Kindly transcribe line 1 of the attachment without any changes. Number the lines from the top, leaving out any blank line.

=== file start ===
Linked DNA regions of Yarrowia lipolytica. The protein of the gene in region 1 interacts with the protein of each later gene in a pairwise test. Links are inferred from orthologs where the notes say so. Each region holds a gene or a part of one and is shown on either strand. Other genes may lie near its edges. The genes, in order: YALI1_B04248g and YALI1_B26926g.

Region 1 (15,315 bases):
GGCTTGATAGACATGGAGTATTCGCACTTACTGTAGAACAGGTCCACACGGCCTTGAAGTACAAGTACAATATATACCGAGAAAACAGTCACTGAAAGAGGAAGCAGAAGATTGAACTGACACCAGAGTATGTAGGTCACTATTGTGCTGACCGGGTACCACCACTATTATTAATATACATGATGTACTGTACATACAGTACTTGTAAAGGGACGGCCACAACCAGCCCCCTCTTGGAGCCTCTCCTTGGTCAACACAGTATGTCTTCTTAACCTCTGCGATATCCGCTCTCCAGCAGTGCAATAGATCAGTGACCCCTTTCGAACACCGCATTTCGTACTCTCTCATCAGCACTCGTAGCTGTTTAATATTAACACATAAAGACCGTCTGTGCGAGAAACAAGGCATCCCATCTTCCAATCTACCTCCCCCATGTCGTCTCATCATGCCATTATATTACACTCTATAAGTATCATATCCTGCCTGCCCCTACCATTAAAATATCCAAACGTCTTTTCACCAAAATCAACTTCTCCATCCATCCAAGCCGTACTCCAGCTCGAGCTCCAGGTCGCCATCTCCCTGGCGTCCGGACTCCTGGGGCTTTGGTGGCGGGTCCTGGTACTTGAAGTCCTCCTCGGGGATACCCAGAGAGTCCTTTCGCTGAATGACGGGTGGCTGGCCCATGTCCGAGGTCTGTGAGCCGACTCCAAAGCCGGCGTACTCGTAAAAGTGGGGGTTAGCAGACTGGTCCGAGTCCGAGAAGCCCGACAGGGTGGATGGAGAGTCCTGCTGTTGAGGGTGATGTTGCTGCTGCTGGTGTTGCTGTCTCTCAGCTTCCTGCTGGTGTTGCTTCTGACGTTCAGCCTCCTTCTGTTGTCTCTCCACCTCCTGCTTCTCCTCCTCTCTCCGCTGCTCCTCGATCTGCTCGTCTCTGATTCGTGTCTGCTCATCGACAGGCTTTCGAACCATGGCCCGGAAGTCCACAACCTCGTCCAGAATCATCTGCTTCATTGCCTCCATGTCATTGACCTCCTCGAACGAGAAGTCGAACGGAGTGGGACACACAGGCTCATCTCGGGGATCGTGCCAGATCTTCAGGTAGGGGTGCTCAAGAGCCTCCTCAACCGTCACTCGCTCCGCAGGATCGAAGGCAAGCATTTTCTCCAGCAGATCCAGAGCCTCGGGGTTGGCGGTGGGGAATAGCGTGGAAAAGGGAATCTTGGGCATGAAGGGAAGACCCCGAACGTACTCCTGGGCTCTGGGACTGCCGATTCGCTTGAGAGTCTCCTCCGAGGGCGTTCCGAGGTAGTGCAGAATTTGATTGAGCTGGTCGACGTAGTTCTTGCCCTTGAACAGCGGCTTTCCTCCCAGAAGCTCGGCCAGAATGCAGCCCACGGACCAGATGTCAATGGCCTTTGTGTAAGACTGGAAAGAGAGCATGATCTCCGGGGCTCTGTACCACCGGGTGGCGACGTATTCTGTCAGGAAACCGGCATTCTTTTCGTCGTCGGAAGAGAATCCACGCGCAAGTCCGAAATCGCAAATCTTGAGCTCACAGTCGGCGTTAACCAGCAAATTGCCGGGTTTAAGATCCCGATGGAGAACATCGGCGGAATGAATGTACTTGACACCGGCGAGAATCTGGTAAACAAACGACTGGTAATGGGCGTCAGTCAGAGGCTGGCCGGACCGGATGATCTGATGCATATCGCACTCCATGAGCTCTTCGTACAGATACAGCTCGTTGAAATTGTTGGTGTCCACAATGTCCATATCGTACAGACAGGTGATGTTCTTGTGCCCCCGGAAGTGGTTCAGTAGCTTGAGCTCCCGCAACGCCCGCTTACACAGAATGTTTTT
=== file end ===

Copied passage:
Linked DNA regions of Yarrowia lipolytica. The protein of the gene in region 1 interacts with the protein of each later gene in a pairwise test. Links are inferred from orthologs where the notes say so. Each region holds a gene or a part of one and is shown on either strand. Other genes may lie near its edges. The genes, in order: YALI1_B04248g and YALI1_B26926g.